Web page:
The Fight to Save Ypsilanti’s Willow Run Bomber Plant
The Willow Run Bomber Plant in Ypsilanti has a very long, rich history and now many people are fighting to keep that history alive.
During World War II, the Willow Run Bomber Plant was at the forefront of military aircraft production in the U.S. When it was built in 1941, it was the largest factory in the world to be located in one building. At the height of its World War II-era productivity, it employed 42,000 people, many of whom were women filling the roles of factory workers while the men were away at war. So many people were eager to work there, it actually created a housing shortage in the area and dormitories needed to be built to house some of these workers.
Famously, the Willow Run Bomber Plant was the home of the legendary Rosie the Riveter image. Geraldine Hoff, the original model for the iconic World War II-era poster, was a factory employee from Inkster and the term “Rosie the Riveter” was coined in a government film starring Rose Will Monroe, a Willow Run employee.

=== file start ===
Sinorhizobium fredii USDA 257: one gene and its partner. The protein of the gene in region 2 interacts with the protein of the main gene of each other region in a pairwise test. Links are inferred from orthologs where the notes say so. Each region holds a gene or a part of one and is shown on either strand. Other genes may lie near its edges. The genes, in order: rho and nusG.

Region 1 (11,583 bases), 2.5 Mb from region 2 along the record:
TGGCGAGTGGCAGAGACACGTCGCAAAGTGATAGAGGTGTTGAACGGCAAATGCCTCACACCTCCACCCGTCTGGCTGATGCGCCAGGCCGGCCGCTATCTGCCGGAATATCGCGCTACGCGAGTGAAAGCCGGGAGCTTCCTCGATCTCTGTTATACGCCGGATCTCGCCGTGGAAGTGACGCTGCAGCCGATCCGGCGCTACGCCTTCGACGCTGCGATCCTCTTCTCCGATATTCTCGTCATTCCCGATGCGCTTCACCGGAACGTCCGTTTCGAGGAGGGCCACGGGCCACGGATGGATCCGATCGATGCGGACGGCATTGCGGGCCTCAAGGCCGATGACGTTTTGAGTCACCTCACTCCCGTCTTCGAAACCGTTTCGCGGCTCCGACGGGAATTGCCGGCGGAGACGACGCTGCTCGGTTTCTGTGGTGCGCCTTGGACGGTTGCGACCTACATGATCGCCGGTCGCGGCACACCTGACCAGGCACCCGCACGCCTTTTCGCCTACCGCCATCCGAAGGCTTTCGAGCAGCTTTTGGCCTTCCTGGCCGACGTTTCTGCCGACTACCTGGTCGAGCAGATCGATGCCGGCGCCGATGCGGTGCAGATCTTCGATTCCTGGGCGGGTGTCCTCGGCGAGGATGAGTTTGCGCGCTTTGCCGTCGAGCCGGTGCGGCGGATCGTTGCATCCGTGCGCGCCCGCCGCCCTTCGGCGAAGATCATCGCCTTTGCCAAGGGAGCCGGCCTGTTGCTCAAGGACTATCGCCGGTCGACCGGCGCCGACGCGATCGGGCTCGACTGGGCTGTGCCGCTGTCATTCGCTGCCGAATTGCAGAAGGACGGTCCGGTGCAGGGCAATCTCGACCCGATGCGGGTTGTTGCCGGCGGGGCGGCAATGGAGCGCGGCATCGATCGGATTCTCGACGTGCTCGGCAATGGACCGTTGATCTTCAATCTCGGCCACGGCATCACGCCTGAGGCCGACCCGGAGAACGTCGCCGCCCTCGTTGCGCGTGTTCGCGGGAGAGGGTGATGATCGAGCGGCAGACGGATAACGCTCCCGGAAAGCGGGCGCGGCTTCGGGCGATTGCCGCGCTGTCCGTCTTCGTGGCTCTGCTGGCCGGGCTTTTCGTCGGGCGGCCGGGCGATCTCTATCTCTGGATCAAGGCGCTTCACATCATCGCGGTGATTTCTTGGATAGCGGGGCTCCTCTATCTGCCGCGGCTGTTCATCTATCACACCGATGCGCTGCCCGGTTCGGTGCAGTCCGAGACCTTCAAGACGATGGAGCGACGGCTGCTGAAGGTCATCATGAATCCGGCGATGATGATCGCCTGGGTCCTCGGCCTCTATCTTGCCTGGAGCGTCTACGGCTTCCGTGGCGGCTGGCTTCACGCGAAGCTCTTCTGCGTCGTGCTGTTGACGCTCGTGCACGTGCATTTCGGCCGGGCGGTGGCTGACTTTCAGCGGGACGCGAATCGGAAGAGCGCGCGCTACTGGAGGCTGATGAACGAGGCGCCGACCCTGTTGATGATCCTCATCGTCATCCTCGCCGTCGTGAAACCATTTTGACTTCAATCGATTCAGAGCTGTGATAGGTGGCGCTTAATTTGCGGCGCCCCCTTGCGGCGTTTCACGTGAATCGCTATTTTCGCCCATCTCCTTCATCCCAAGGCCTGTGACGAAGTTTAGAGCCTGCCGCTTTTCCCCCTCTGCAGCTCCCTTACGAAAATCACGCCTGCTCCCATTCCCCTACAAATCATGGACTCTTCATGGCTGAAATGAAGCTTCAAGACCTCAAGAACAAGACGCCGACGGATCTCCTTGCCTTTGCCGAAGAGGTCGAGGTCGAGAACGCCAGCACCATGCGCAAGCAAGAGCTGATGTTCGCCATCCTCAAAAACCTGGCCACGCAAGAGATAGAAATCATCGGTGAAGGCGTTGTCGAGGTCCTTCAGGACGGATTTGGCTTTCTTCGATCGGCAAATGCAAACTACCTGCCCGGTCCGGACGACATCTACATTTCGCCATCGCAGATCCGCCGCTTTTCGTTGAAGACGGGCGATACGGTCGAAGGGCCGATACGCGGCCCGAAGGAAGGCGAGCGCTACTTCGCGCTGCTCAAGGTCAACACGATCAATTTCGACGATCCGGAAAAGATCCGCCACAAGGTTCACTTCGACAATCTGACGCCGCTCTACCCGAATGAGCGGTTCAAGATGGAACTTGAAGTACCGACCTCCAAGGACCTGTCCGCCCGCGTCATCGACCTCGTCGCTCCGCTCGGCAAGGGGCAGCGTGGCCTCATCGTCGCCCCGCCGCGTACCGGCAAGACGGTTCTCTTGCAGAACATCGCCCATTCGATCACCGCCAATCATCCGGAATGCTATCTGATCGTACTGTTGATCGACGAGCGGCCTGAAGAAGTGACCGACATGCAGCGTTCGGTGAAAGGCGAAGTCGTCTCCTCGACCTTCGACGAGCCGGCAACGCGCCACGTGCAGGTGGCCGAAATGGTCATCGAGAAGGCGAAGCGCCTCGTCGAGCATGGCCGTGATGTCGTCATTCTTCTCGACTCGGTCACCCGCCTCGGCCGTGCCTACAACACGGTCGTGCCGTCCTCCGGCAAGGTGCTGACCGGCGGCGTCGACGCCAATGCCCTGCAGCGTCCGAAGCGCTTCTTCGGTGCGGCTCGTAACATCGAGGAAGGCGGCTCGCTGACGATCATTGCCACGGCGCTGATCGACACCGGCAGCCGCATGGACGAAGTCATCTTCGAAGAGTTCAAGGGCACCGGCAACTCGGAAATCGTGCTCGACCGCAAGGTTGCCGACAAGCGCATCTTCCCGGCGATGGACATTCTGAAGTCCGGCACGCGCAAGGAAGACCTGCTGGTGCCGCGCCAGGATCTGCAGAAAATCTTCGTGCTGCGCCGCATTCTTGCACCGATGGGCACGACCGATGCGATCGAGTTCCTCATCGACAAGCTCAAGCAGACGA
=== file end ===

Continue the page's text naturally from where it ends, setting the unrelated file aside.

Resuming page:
After the war, the Willow Run Bomber Plant went on to be used for car production before it closed for good in 2010. When the plant was facing demolition, a Save the Bomber Plant campaign was launched to raise $8 million to preserve a 150,000 square feet section of the original bomber plant and turn it into a new home for the Yankee Air Museum. The original fundraising goal has been met, but now the group is continuing their fundraising efforts so they can restore their section of the building and get it ready for the museum to move in.
The original location for the Yankee Air Museum was destroyed by fire in 2004 and the museum is currently housed in a building near the Willow Run Airport. In the time since the fire, the museum hasn’t been able to have their exhibits and historic aircraft together in the same place. But if they are able to move to the old Willow Run Bomber Plant, it will give the Yankee Air Museum a chance to have their aircraft and exhibits together in one location again. They will also have the room to showcase historical artifacts that they don’t have room to display in their current location.
Not only does the Yankee Air Museum hope to educate visitors about the vital role Michigan played in World War II, they also aim to inspire younger generations to pursue STEM (science, technology, engineering, and mathematics) careers. Currently, the Yankee Air Museum is expected to be in its new home at the Willow Run Bomber Plant by 2017.